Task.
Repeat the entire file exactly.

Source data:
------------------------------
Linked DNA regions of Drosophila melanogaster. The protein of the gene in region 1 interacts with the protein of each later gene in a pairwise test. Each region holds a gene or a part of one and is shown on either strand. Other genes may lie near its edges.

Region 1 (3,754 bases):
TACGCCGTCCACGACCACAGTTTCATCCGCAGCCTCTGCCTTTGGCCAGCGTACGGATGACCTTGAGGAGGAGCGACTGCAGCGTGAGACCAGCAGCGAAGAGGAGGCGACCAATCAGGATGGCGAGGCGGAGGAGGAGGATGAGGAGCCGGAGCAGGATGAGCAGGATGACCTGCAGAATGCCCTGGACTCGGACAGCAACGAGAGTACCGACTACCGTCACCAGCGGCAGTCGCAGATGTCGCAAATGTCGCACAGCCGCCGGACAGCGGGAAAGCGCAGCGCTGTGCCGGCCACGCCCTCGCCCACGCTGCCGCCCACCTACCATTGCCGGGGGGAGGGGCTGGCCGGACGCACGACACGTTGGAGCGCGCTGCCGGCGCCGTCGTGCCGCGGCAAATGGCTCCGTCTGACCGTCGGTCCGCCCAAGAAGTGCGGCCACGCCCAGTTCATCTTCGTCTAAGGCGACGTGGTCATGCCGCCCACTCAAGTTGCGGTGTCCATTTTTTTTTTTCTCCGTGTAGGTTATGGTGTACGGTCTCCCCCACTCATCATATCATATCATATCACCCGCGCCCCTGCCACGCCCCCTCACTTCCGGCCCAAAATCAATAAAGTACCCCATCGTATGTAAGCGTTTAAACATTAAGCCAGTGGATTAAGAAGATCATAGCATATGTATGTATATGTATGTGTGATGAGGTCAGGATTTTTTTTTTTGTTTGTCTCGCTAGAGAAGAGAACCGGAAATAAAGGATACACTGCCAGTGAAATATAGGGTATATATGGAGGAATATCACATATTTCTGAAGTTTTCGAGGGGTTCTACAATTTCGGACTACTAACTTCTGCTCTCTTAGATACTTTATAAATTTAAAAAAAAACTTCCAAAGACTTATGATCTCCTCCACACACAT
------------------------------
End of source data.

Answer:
Linked DNA regions of Drosophila melanogaster. The protein of the gene in region 1 interacts with the protein of each later gene in a pairwise test. Each region holds a gene or a part of one and is shown on either strand. Other genes may lie near its edges.

Region 1 (3,754 bases):
TACGCCGTCCACGACCACAGTTTCATCCGCAGCCTCTGCCTTTGGCCAGCGTACGGATGACCTTGAGGAGGAGCGACTGCAGCGTGAGACCAGCAGCGAAGAGGAGGCGACCAATCAGGATGGCGAGGCGGAGGAGGAGGATGAGGAGCCGGAGCAGGATGAGCAGGATGACCTGCAGAATGCCCTGGACTCGGACAGCAACGAGAGTACCGACTACCGTCACCAGCGGCAGTCGCAGATGTCGCAAATGTCGCACAGCCGCCGGACAGCGGGAAAGCGCAGCGCTGTGCCGGCCACGCCCTCGCCCACGCTGCCGCCCACCTACCATTGCCGGGGGGAGGGGCTGGCCGGACGCACGACACGTTGGAGCGCGCTGCCGGCGCCGTCGTGCCGCGGCAAATGGCTCCGTCTGACCGTCGGTCCGCCCAAGAAGTGCGGCCACGCCCAGTTCATCTTCGTCTAAGGCGACGTGGTCATGCCGCCCACTCAAGTTGCGGTGTCCATTTTTTTTTTTCTCCGTGTAGGTTATGGTGTACGGTCTCCCCCACTCATCATATCATATCATATCACCCGCGCCCCTGCCACGCCCCCTCACTTCCGGCCCAAAATCAATAAAGTACCCCATCGTATGTAAGCGTTTAAACATTAAGCCAGTGGATTAAGAAGATCATAGCATATGTATGTATATGTATGTGTGATGAGGTCAGGATTTTTTTTTTTGTTTGTCTCGCTAGAGAAGAGAACCGGAAATAAAGGATACACTGCCAGTGAAATATAGGGTATATATGGAGGAATATCACATATTTCTGAAGTTTTCGAGGGGTTCTACAATTTCGGACTACTAACTTCTGCTCTCTTAGATACTTTATAAATTTAAAAAAAAACTTCCAAAGACTTATGATCTCCTCCACACACAT